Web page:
Capacitance

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Capacitance

  1. 1. ENGINEERING COUNCIL CERTIFICATE LEVEL ENGINEERING SCIENCE C103 TUTORIAL 15 - CAPACITANCE On completion of this tutorial you should be able to do the following. • Explain capacitance and capacitors. • Explain electric field and electric flux. • Define and calculate the energy stored in a capacitor. • Solve problems involving capacitor networks in parallel and series It is assumed that students already know the graphic symbols for electrical components and the basic theory of electricity, resistance, current, voltage (potential) and charge. © D.J.Dunn www.freestudy.co.uk 1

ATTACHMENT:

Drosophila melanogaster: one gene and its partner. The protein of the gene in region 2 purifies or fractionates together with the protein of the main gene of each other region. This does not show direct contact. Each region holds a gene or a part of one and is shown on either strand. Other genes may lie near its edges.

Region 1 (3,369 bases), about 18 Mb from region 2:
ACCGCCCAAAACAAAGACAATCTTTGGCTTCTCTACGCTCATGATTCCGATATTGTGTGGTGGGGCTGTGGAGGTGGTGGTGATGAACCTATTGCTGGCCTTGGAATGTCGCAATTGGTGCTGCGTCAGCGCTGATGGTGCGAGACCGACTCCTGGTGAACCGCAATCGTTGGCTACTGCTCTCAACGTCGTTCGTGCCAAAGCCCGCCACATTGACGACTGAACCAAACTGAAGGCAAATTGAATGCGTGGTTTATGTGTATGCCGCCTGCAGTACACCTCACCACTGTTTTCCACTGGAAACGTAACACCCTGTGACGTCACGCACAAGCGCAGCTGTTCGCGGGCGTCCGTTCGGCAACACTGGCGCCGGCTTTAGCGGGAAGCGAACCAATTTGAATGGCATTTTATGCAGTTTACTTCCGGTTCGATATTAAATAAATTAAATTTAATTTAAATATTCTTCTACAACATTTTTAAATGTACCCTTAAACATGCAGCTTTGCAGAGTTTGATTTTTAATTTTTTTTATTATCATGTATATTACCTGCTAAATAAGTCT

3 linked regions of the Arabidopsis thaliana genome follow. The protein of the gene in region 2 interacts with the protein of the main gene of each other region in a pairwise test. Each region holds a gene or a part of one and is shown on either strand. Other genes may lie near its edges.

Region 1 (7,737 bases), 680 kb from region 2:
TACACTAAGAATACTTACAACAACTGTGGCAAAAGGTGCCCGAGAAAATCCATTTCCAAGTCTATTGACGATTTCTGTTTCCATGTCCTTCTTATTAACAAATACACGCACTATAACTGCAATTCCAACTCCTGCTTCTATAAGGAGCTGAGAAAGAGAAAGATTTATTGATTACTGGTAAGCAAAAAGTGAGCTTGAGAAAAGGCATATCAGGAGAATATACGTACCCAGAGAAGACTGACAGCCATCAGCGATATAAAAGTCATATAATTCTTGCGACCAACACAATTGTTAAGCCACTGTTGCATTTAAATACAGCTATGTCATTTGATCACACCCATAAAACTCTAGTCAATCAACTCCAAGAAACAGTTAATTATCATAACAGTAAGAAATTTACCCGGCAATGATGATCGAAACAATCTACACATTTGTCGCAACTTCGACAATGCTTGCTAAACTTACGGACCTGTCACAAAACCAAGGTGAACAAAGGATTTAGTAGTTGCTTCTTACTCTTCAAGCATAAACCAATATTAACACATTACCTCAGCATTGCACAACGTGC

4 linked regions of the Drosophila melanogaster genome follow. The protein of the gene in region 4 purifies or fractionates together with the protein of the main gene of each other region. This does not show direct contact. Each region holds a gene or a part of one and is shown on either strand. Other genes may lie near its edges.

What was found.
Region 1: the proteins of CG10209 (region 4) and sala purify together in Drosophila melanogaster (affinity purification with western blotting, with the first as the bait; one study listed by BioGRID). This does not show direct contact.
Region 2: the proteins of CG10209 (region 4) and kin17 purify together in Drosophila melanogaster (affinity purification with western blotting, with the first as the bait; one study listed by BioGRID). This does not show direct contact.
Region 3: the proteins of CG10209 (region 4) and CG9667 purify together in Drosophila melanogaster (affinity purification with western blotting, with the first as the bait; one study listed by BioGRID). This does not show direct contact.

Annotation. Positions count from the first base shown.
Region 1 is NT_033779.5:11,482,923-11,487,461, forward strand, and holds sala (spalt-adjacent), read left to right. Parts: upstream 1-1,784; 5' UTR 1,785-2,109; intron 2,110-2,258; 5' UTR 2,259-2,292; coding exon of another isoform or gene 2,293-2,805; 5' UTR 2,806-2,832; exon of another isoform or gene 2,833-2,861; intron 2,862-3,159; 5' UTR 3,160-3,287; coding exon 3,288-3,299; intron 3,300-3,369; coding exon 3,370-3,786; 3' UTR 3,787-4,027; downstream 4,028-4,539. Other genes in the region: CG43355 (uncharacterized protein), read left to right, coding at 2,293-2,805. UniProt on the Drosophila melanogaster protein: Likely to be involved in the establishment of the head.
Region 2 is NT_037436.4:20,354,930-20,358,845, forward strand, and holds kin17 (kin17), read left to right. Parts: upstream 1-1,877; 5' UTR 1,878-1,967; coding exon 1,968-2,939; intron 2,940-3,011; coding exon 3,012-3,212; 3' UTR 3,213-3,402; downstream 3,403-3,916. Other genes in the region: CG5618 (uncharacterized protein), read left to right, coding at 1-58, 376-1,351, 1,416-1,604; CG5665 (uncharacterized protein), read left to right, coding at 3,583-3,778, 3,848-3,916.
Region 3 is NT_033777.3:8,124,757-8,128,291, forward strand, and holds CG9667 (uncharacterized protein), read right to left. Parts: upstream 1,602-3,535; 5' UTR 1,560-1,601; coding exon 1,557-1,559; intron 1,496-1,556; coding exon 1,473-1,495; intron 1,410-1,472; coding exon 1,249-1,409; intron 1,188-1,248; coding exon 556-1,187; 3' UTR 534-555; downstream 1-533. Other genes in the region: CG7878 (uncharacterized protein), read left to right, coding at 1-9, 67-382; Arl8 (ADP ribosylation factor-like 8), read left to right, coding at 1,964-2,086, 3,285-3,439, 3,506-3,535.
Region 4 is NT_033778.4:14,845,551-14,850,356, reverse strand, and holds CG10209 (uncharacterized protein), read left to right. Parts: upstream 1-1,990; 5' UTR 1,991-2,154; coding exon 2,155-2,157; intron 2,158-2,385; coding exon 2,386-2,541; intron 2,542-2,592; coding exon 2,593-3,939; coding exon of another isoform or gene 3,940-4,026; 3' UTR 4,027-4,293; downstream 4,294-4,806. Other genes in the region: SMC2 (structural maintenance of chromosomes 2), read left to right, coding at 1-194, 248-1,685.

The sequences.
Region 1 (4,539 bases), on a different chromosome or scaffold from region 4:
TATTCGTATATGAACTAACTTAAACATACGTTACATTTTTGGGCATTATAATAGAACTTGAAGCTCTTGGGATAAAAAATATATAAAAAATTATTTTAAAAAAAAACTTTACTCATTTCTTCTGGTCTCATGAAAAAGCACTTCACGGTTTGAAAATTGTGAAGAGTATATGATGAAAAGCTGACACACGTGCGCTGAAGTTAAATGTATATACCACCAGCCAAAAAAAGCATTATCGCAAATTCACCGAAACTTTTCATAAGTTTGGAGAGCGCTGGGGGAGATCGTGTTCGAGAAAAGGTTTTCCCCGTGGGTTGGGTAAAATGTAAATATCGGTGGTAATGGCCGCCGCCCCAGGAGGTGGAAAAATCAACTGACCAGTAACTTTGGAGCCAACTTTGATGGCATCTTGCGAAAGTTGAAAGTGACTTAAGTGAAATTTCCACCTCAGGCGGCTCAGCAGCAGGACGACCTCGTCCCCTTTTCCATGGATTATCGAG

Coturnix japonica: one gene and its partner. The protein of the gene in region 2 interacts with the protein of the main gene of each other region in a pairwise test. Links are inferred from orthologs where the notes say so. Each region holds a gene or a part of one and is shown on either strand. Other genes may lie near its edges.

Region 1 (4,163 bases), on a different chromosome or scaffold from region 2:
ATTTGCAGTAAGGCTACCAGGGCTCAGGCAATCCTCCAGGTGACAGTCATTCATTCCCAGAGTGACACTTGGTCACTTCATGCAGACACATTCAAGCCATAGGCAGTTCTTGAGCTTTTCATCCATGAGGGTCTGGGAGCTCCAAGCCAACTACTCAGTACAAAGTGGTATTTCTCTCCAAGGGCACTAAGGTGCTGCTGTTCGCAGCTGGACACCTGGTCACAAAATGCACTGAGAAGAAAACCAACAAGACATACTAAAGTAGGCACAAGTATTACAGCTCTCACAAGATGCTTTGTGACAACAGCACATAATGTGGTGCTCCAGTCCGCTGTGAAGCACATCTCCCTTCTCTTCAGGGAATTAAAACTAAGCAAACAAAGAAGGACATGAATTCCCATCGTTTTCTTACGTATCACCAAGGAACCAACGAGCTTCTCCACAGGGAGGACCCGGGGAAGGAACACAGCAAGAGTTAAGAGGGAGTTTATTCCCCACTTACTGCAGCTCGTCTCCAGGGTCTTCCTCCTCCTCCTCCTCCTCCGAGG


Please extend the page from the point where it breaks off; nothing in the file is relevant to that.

2. 2. INTRODUCTION An capacitor is a reactive component and its affect on a circuit is very dependant on the rate of change of current with time. Students who are not familiar with basic electrical science will find other tutorials on the web site covering the prerequisite material. Capacitors are devices which • Stores static electricity in the form of electrons with a charge Q • Stores energy • Block the flow of direct current. • Apparently allow the flow of A.C. 1. BASIC CONSTRUCTION Capacitors are basically two parallel plates separated by an insulating material called a dielectric. There are many types for a variety of purposes but the basic theory is the same for all. A is the area of the plates and d the distance between them. CAPACITANCE When a voltage difference exists between the plates, electrons are forced off one and onto the other. The plate with excess electrons is hence negatively charged with static electricity and the plate with a deficiency of electrons is positively charged. The charge Q stored on a pair of plates depends upon the voltage and the physical dimensions and properties of the plates and dielectric. For a given capacitor it is found that charge is directly proportional to voltage such that Q = CV The constant C is the CAPACITANCE. Capacitance is measured in Farads (F) but this is a small unit so we use the following multiples. mF = F x 10-3 µF = F x 10 -6 2. pF = F x 10-12 CAPACITOR SYMBOLS 3. nF = F x 10-9 ELECTROSTATIC THEORY Each electron carries a negative quantity of energy of 1.6 x 10-19 Joules per volt. If a plate has excess electrons it has a negative charge and if it loses electrons it becomes positively charged. Plates which have opposite charge attract each other. Plates with a similar charge repel each other. These forces are electrostatic forces. ELECTRIC FIELD E The electric field strength is defined as = E = V/d Volts/metre ELECTRIC FLUX Electric flux is the charge that exists in common between two plates. It is expressed as the charge per square meter of common plate area. It is defined as follows. Electric flux density = D = Q/A Coulombs/m2 © D.J.Dunn www.freestudy.co.uk 2